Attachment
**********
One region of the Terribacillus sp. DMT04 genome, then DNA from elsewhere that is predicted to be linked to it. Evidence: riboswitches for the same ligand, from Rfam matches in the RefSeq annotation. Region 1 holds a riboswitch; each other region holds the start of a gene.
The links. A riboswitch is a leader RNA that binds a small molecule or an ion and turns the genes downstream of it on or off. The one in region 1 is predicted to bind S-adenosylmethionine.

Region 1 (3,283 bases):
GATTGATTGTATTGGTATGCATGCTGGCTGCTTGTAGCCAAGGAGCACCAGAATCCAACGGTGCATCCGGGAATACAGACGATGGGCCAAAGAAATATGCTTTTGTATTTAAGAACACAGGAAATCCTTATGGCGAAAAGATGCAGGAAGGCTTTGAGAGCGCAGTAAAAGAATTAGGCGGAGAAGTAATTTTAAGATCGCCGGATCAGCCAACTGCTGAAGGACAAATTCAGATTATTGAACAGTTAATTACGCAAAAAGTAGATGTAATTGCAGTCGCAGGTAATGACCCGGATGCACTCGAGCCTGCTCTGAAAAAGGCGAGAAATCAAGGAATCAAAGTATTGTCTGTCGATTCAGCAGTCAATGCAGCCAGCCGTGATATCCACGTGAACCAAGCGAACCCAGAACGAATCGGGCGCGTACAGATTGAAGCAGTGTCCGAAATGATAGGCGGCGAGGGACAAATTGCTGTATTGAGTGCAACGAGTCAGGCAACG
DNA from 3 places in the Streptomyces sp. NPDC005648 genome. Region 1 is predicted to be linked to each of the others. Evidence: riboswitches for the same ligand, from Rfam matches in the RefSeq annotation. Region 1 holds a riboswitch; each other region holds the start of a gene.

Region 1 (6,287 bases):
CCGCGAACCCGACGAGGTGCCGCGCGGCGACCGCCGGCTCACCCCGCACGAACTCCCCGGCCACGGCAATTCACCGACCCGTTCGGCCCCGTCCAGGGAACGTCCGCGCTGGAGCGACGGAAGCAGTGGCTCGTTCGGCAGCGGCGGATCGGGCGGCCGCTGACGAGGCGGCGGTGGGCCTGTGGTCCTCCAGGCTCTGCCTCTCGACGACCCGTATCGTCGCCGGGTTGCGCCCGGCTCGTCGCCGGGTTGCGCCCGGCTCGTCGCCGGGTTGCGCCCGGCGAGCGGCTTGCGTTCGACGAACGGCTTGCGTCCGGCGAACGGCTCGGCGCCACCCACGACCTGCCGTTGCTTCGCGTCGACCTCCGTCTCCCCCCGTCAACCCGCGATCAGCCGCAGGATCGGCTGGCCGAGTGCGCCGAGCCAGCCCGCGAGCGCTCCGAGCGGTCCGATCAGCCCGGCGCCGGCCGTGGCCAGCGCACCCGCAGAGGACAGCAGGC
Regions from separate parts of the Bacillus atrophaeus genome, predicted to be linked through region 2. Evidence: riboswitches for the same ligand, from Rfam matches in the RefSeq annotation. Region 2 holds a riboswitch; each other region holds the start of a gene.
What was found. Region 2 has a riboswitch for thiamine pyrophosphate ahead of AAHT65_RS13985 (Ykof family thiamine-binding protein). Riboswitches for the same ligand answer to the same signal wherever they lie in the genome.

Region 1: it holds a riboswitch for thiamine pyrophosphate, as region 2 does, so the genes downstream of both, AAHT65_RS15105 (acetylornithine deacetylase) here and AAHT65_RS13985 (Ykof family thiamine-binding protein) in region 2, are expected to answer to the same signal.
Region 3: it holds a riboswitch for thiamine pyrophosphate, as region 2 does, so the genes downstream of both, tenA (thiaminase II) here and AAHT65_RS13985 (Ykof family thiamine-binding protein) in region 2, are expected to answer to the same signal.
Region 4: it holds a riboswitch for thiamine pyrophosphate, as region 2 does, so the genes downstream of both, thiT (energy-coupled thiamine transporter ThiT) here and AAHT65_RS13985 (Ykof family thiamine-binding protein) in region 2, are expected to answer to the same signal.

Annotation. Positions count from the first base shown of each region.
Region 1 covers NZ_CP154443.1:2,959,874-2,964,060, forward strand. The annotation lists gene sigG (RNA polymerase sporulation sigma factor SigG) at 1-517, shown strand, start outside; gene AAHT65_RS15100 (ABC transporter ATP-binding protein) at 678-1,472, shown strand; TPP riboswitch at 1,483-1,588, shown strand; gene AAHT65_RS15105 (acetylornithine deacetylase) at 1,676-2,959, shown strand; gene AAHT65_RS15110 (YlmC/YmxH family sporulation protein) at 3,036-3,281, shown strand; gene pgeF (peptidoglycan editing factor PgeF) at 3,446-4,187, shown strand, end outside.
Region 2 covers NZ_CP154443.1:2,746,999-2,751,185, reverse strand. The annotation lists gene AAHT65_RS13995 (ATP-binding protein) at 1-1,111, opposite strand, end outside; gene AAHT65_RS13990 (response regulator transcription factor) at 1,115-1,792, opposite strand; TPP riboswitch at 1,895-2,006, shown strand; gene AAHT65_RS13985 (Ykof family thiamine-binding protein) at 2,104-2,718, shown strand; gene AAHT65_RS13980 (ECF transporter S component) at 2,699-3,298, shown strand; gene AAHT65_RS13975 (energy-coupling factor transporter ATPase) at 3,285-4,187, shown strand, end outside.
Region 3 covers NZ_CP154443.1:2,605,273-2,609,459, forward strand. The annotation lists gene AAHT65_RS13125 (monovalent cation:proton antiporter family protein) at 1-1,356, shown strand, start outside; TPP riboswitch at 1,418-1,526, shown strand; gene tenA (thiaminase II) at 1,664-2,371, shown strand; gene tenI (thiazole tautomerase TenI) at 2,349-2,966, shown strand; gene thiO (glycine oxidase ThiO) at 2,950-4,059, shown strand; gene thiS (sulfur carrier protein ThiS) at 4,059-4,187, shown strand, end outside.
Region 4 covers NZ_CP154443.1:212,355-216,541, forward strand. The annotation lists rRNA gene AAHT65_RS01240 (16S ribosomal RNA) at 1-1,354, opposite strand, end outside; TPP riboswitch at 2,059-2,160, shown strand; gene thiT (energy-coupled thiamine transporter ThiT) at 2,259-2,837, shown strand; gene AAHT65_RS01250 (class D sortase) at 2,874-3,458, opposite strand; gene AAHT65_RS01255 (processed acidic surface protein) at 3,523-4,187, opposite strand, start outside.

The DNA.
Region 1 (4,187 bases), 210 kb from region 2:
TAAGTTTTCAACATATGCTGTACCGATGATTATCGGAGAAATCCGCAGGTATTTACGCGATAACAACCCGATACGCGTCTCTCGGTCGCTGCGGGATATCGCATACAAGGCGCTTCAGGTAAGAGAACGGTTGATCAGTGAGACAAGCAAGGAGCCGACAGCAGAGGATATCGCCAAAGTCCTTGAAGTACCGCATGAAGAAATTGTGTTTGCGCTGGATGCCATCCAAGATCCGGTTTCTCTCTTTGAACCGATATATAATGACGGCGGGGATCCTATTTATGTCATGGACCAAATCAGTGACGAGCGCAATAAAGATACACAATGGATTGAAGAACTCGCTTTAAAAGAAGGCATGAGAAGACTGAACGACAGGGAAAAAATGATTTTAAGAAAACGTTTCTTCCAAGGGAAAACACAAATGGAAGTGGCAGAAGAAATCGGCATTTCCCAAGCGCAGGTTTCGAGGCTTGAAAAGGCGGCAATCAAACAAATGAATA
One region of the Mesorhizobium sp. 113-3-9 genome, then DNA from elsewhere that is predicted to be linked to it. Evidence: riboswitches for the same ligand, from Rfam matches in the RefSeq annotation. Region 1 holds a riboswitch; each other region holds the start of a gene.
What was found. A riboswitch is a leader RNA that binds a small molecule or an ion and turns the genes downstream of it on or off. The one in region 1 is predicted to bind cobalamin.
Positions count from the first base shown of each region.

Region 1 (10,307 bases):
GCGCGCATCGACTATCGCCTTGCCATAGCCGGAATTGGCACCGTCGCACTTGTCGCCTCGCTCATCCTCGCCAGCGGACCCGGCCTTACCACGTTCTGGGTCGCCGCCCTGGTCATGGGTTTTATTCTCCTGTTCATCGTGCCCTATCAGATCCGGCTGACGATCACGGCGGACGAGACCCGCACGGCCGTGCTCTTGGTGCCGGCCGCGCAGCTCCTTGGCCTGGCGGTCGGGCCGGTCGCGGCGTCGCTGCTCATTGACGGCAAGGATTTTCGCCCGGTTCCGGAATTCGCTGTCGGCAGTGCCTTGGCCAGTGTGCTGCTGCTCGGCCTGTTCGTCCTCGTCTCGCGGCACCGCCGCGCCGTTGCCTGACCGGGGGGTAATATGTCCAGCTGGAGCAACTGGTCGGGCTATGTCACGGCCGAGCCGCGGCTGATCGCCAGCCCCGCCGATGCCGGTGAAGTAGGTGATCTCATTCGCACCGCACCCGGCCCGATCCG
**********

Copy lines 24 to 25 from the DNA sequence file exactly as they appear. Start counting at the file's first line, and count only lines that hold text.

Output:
Region 1 (10,307 bases):
GCGCGCATCGACTATCGCCTTGCCATAGCCGGAATTGGCACCGTCGCACTTGTCGCCTCGCTCATCCTCGCCAGCGGACCCGGCCTTACCACGTTCTGGGTCGCCGCCCTGGTCATGGGTTTTATTCTCCTGTTCATCGTGCCCTATCAGATCCGGCTGACGATCACGGCGGACGAGACCCGCACGGCCGTGCTCTTGGTGCCGGCCGCGCAGCTCCTTGGCCTGGCGGTCGGGCCGGTCGCGGCGTCGCTGCTCATTGACGGCAAGGATTTTCGCCCGGTTCCGGAATTCGCTGTCGGCAGTGCCTTGGCCAGTGTGCTGCTGCTCGGCCTGTTCGTCCTCGTCTCGCGGCACCGCCGCGCCGTTGCCTGACCGGGGGGTAATATGTCCAGCTGGAGCAACTGGTCGGGCTATGTCACGGCCGAGCCGCGGCTGATCGCCAGCCCCGCCGATGCCGGTGAAGTAGGTGATCTCATTCGCACCGCACCCGGCCCGATCCG